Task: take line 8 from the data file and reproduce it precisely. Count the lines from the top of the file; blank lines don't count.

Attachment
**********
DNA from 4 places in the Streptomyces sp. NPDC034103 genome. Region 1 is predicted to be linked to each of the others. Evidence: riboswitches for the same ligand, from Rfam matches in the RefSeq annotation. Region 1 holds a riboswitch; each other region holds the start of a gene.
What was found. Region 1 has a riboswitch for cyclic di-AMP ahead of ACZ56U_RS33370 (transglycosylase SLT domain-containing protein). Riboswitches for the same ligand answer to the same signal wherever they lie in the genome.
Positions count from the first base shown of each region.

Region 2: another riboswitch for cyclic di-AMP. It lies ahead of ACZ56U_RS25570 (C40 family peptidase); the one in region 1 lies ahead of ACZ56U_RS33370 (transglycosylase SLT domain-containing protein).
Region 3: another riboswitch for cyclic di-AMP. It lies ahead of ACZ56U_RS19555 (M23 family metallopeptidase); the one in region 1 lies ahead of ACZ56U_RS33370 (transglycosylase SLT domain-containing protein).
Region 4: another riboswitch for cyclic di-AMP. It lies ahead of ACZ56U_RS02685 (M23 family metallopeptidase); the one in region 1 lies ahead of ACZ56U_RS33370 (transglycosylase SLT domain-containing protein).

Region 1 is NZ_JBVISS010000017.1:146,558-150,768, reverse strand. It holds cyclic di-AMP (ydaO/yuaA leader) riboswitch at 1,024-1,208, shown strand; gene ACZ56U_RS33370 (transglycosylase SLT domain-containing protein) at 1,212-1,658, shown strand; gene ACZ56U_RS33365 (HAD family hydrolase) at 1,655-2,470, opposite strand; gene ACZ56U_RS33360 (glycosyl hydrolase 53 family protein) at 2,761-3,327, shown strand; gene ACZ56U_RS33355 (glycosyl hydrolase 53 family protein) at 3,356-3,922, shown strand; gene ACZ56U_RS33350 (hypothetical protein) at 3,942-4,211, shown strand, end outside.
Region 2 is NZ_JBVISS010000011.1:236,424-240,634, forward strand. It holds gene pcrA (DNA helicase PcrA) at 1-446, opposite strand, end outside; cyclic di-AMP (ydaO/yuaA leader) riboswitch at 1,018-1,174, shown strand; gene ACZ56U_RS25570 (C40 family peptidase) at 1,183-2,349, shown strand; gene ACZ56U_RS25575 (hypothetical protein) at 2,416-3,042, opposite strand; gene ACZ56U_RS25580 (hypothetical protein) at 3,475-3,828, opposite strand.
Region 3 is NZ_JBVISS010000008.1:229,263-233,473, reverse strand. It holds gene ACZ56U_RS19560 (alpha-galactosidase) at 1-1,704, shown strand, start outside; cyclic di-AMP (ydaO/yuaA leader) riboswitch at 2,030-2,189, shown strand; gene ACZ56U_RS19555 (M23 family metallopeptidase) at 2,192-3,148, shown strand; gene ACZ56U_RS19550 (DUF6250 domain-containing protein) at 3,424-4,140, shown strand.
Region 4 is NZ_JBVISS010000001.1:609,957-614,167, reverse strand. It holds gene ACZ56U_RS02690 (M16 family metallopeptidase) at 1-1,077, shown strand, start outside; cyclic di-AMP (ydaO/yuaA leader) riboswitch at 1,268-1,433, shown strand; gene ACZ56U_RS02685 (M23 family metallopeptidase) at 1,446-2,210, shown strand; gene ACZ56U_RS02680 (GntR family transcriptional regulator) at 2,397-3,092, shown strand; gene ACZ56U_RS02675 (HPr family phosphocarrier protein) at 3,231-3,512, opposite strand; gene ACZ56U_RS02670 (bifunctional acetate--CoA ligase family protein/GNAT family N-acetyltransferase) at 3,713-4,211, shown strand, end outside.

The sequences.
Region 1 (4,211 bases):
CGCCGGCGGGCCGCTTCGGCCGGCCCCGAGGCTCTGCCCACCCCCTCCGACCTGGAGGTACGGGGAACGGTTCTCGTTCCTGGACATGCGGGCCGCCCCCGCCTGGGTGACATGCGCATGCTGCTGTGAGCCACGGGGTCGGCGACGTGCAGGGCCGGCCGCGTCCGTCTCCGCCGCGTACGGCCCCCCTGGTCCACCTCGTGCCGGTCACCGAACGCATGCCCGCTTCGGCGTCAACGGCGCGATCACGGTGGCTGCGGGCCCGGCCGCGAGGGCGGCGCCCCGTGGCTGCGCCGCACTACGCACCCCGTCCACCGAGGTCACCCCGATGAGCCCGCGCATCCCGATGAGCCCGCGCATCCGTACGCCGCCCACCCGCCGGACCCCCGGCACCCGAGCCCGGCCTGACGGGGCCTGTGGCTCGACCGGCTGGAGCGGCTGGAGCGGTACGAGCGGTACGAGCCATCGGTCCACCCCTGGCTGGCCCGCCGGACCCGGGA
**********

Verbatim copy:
Region 2 is NZ_JBVISS010000011.1:236,424-240,634, forward strand. It holds gene pcrA (DNA helicase PcrA) at 1-446, opposite strand, end outside; cyclic di-AMP (ydaO/yuaA leader) riboswitch at 1,018-1,174, shown strand; gene ACZ56U_RS25570 (C40 family peptidase) at 1,183-2,349, shown strand; gene ACZ56U_RS25575 (hypothetical protein) at 2,416-3,042, opposite strand; gene ACZ56U_RS25580 (hypothetical protein) at 3,475-3,828, opposite strand.